Why pray in Latin?
#41
(08-27-2019, 03:24 PM)Melkite Wrote:
(08-27-2019, 02:56 PM)Stephanus ignotum Wrote: Of course Eastern Catholics aren't less Catholic, but it seems like they (and probably all of us with Latin's diminished status) are depriving themselves/being deprived of greater Divine Grace.

Please qualify that.

Well, for the subsequent examples of Latin having greater spiritual power (e.g. against demons in exorcisms), having been intimately involved in the forging of a new age/civilisation (Age of Faith/Christendom), it connecting us to those heights and to so many of our ancestors and their achievements - all of which I've cited before.

Plus, one that I haven't, which is hopefully of humility in accepting the authority of the See of Peter/adopting its practises.
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#42
One argument I heard today on a recent Taylor Marshall interview was that Latin, Koine Greek and Hebrew are all considered sacred languages because they were the languages nailed to the Cross at Our Lord's crucifixion. There's also the fact that Latin does not change nor is it used in any profane manner. And then a third, which has probably been mentioned, is that it is a very precise dialect as opposed to English.
"The Heart of Jesus is closer to you when you suffer, than when you are full of joy." - St. Margaret Mary Alacoque

“Behold this Heart which has so loved men that It spared nothing, even going so far as to exhaust and consume Itself to prove to them Its love” - Our Lord to St. Margaret Mary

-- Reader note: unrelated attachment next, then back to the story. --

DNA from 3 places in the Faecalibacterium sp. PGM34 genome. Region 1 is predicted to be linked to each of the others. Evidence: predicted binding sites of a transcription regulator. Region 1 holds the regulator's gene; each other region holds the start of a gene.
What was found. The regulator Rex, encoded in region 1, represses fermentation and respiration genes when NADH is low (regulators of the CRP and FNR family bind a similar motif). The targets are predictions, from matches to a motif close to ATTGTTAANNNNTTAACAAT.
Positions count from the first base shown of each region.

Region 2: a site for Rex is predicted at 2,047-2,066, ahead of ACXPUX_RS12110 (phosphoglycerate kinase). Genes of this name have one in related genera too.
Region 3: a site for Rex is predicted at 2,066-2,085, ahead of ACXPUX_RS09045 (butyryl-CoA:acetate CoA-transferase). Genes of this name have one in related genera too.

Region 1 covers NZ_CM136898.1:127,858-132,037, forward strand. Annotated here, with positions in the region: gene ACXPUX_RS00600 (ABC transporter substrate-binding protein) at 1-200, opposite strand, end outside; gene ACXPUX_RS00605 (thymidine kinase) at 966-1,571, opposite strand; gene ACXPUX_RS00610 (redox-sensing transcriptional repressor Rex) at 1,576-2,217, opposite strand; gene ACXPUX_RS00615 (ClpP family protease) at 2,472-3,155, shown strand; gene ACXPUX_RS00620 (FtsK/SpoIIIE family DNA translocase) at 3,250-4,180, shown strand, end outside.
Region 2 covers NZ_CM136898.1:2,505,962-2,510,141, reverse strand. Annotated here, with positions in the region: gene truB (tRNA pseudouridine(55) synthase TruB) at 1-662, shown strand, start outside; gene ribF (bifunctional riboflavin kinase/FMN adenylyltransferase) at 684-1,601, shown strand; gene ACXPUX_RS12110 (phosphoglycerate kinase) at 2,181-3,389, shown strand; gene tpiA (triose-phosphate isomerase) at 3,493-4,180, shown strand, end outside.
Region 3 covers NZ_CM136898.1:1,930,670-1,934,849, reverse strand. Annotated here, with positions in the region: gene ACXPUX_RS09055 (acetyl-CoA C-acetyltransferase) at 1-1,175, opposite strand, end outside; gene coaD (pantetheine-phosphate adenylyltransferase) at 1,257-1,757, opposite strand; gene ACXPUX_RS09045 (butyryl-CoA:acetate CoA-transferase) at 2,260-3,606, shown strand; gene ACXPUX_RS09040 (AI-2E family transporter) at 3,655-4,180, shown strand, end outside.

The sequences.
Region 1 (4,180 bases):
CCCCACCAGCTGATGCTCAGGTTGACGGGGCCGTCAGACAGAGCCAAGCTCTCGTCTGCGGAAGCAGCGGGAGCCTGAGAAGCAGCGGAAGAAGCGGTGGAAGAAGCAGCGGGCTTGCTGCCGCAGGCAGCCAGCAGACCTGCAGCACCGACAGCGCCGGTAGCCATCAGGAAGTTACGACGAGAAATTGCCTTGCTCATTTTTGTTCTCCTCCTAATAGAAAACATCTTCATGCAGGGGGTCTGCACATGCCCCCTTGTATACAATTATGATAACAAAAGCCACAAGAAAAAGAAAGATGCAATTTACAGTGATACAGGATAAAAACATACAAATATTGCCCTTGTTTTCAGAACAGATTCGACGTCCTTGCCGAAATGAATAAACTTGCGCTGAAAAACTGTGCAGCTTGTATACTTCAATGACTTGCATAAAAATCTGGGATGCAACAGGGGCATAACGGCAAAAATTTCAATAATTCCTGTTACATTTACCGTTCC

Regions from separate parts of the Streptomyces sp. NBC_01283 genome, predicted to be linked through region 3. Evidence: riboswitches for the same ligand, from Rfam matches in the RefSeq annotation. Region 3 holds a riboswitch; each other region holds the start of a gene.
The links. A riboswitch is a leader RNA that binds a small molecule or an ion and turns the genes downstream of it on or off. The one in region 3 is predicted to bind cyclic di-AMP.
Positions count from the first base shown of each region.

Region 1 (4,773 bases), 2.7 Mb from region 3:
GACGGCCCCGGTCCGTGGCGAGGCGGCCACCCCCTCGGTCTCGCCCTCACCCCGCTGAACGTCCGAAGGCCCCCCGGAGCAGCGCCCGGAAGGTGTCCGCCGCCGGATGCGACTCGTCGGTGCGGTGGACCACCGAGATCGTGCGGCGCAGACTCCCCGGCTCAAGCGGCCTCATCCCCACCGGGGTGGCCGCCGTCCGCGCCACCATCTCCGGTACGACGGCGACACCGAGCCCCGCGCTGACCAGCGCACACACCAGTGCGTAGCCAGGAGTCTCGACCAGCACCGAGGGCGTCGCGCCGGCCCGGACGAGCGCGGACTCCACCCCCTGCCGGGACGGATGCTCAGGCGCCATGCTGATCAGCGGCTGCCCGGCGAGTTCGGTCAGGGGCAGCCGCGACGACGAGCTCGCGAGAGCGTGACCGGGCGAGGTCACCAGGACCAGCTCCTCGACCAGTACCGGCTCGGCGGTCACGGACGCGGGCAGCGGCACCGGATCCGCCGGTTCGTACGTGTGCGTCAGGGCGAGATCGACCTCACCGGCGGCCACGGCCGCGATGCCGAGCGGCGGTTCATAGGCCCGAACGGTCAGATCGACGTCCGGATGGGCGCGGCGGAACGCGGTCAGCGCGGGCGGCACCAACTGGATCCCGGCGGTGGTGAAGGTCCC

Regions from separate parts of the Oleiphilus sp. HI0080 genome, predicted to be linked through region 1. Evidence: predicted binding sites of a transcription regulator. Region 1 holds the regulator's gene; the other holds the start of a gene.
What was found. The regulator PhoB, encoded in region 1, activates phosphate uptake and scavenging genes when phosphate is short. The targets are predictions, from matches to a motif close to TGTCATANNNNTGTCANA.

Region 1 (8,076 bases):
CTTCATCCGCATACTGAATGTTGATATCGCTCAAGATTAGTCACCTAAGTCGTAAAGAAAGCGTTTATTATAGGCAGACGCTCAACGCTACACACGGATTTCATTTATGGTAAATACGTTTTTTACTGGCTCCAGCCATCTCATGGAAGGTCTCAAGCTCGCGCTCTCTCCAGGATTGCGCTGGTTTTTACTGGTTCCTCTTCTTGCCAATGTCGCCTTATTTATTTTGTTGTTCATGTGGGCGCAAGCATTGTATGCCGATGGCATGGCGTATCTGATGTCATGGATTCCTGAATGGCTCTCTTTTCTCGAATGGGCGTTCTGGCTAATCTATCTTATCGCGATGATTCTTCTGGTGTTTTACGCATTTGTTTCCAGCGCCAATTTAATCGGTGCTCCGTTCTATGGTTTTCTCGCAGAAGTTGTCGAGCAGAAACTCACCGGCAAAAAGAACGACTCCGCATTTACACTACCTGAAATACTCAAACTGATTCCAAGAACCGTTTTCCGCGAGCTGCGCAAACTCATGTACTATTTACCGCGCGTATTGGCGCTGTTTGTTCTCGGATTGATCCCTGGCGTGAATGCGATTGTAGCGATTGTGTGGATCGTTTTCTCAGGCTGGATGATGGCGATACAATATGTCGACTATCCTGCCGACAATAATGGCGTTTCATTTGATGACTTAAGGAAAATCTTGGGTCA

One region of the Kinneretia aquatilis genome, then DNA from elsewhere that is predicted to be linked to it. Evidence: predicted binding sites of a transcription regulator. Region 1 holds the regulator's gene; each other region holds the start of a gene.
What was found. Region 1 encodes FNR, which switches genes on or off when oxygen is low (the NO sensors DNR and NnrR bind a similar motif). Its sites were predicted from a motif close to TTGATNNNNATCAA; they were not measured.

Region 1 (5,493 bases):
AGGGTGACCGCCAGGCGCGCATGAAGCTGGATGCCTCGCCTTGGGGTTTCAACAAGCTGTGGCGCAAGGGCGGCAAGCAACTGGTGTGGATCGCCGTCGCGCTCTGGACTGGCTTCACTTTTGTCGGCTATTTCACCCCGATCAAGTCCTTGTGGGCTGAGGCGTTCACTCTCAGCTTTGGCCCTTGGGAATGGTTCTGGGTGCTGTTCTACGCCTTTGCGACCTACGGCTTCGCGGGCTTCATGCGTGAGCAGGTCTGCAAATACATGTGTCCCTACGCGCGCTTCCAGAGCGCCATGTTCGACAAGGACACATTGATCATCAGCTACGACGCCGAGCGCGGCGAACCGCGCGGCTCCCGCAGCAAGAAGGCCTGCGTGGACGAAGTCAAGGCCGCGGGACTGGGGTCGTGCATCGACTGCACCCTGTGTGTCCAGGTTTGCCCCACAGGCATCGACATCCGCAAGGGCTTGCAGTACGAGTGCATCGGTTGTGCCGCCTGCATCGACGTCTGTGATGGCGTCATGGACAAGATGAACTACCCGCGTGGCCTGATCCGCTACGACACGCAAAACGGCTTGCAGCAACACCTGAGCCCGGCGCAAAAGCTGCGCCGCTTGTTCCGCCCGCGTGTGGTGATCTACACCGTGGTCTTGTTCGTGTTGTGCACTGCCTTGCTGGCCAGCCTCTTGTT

My blog: https://slavetothesacredhe.art.blog/

Malachi Martin was right.
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#43
(08-27-2019, 03:47 PM)Stephanus ignotum Wrote: Well, for the subsequent examples of Latin having greater spiritual power (e.g. against demons in exorcisms), having been intimately involved in the forging of a new age/civilisation (Age of Faith/Christendom), it connecting us to those heights and to so many of our ancestors and their achievements - all of which I've cited before.

Plus, one that I haven't, which is hopefully of humility in accepting the authority of the See of Peter/adopting its practises.

1. Stephanus, I would say that one important thing to keep in mind about the Eastern Churches is that their Liturgy has never been conducted in Latin. They have never used Latin in the history of the Church. When we think of Christendom, it is bigger than the Latin West. 

The Eastern Churches have their own culture, an exceedingly rich one I should add, that makes no use of the Latin language. 

When you say that they are depriving themselves of greater Divine Grace, it sounds like you are saying that because of their failure to use the Latin Language they are somehow receiving less grace than Latin Catholics. If that is your position (and I am not suggesting that it is, it just appears such), then it is wrong, and offensive.

2. This follows from the above. A Catholic who is a member of one of the Eastern Churches does not need to use the Latin language to show that he is faithful the See of Peter. That attitude had generated a lot of animosity amongst Easterners. As a Latin Catholic, it shouldn't be hard to imagine what it is like to have someone force you to change your liturgy and language. I think most of us why that would irritate people, to say the least.
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#44
(08-27-2019, 07:43 PM)Alphonse il Segundo Wrote: